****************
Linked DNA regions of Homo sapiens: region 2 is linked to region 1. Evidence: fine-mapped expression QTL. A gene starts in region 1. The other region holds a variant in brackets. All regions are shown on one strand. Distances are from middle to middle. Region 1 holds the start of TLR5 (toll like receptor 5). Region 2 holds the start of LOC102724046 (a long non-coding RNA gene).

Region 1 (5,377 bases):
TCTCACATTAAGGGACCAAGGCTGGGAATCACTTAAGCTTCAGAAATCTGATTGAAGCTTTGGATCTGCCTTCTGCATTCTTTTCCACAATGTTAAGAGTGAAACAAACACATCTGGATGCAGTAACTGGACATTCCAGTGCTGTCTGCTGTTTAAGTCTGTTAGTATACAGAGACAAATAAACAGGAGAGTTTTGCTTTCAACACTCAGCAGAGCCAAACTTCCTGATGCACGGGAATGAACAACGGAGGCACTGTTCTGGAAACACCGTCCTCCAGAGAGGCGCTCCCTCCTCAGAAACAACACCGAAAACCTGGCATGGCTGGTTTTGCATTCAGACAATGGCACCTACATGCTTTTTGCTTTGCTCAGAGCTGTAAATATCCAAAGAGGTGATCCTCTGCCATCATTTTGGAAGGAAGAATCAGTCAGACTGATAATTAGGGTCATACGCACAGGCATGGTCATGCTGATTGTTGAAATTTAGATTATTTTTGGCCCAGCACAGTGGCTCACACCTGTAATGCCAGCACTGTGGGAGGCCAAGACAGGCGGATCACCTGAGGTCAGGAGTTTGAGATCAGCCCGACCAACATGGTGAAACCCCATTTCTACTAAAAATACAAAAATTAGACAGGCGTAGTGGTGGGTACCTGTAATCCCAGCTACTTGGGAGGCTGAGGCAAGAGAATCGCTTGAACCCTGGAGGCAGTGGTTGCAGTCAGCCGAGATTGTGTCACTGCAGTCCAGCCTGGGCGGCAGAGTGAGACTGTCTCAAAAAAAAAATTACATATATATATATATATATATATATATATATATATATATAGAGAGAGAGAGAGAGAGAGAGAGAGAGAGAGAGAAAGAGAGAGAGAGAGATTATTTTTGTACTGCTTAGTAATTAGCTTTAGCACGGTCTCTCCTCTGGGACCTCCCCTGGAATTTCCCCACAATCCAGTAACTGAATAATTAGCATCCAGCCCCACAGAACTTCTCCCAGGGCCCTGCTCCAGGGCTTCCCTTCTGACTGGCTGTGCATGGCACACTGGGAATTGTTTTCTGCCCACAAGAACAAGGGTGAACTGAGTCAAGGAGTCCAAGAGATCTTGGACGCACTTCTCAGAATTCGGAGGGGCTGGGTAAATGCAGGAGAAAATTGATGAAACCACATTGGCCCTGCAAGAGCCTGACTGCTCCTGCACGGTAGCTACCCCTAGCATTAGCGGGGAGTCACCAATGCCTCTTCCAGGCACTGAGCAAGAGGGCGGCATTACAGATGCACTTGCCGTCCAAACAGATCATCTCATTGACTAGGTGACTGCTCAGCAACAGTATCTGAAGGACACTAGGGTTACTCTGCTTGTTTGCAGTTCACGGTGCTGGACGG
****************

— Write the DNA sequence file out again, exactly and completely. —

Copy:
Linked DNA regions of Homo sapiens: region 2 is linked to region 1. Evidence: fine-mapped expression QTL. A gene starts in region 1. The other region holds a variant in brackets. All regions are shown on one strand. Distances are from middle to middle. Region 1 holds the start of TLR5 (toll like receptor 5). Region 2 holds the start of LOC102724046 (a long non-coding RNA gene).

Region 1 (5,377 bases):
TCTCACATTAAGGGACCAAGGCTGGGAATCACTTAAGCTTCAGAAATCTGATTGAAGCTTTGGATCTGCCTTCTGCATTCTTTTCCACAATGTTAAGAGTGAAACAAACACATCTGGATGCAGTAACTGGACATTCCAGTGCTGTCTGCTGTTTAAGTCTGTTAGTATACAGAGACAAATAAACAGGAGAGTTTTGCTTTCAACACTCAGCAGAGCCAAACTTCCTGATGCACGGGAATGAACAACGGAGGCACTGTTCTGGAAACACCGTCCTCCAGAGAGGCGCTCCCTCCTCAGAAACAACACCGAAAACCTGGCATGGCTGGTTTTGCATTCAGACAATGGCACCTACATGCTTTTTGCTTTGCTCAGAGCTGTAAATATCCAAAGAGGTGATCCTCTGCCATCATTTTGGAAGGAAGAATCAGTCAGACTGATAATTAGGGTCATACGCACAGGCATGGTCATGCTGATTGTTGAAATTTAGATTATTTTTGGCCCAGCACAGTGGCTCACACCTGTAATGCCAGCACTGTGGGAGGCCAAGACAGGCGGATCACCTGAGGTCAGGAGTTTGAGATCAGCCCGACCAACATGGTGAAACCCCATTTCTACTAAAAATACAAAAATTAGACAGGCGTAGTGGTGGGTACCTGTAATCCCAGCTACTTGGGAGGCTGAGGCAAGAGAATCGCTTGAACCCTGGAGGCAGTGGTTGCAGTCAGCCGAGATTGTGTCACTGCAGTCCAGCCTGGGCGGCAGAGTGAGACTGTCTCAAAAAAAAAATTACATATATATATATATATATATATATATATATATATATATAGAGAGAGAGAGAGAGAGAGAGAGAGAGAGAGAGAAAGAGAGAGAGAGAGATTATTTTTGTACTGCTTAGTAATTAGCTTTAGCACGGTCTCTCCTCTGGGACCTCCCCTGGAATTTCCCCACAATCCAGTAACTGAATAATTAGCATCCAGCCCCACAGAACTTCTCCCAGGGCCCTGCTCCAGGGCTTCCCTTCTGACTGGCTGTGCATGGCACACTGGGAATTGTTTTCTGCCCACAAGAACAAGGGTGAACTGAGTCAAGGAGTCCAAGAGATCTTGGACGCACTTCTCAGAATTCGGAGGGGCTGGGTAAATGCAGGAGAAAATTGATGAAACCACATTGGCCCTGCAAGAGCCTGACTGCTCCTGCACGGTAGCTACCCCTAGCATTAGCGGGGAGTCACCAATGCCTCTTCCAGGCACTGAGCAAGAGGGCGGCATTACAGATGCACTTGCCGTCCAAACAGATCATCTCATTGACTAGGTGACTGCTCAGCAACAGTATCTGAAGGACACTAGGGTTACTCTGCTTGTTTGCAGTTCACGGTGCTGGACGG